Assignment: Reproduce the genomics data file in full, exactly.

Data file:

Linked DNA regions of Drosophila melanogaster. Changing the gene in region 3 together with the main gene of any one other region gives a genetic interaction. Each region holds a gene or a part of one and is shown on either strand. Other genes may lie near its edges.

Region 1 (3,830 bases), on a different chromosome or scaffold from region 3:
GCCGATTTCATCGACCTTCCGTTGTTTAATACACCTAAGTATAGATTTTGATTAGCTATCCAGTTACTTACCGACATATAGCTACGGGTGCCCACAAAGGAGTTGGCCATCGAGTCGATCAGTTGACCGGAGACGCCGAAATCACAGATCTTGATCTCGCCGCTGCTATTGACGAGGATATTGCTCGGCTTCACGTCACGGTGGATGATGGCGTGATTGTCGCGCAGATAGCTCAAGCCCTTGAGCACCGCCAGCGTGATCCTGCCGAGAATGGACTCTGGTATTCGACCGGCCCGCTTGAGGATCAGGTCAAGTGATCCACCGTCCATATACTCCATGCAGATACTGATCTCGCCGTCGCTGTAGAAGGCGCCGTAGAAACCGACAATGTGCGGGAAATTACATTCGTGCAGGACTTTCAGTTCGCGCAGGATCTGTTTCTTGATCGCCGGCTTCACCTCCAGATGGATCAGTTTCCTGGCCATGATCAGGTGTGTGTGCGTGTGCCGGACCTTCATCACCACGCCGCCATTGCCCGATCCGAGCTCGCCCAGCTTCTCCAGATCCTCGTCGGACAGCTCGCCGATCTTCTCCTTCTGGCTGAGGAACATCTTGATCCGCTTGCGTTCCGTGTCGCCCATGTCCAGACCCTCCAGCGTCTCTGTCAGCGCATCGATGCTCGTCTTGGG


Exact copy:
Linked DNA regions of Drosophila melanogaster. Changing the gene in region 3 together with the main gene of any one other region gives a genetic interaction. Each region holds a gene or a part of one and is shown on either strand. Other genes may lie near its edges.

Region 1 (3,830 bases), on a different chromosome or scaffold from region 3:
GCCGATTTCATCGACCTTCCGTTGTTTAATACACCTAAGTATAGATTTTGATTAGCTATCCAGTTACTTACCGACATATAGCTACGGGTGCCCACAAAGGAGTTGGCCATCGAGTCGATCAGTTGACCGGAGACGCCGAAATCACAGATCTTGATCTCGCCGCTGCTATTGACGAGGATATTGCTCGGCTTCACGTCACGGTGGATGATGGCGTGATTGTCGCGCAGATAGCTCAAGCCCTTGAGCACCGCCAGCGTGATCCTGCCGAGAATGGACTCTGGTATTCGACCGGCCCGCTTGAGGATCAGGTCAAGTGATCCACCGTCCATATACTCCATGCAGATACTGATCTCGCCGTCGCTGTAGAAGGCGCCGTAGAAACCGACAATGTGCGGGAAATTACATTCGTGCAGGACTTTCAGTTCGCGCAGGATCTGTTTCTTGATCGCCGGCTTCACCTCCAGATGGATCAGTTTCCTGGCCATGATCAGGTGTGTGTGCGTGTGCCGGACCTTCATCACCACGCCGCCATTGCCCGATCCGAGCTCGCCCAGCTTCTCCAGATCCTCGTCGGACAGCTCGCCGATCTTCTCCTTCTGGCTGAGGAACATCTTGATCCGCTTGCGTTCCGTGTCGCCCATGTCCAGACCCTCCAGCGTCTCTGTCAGCGCATCGATGCTCGTCTTGGG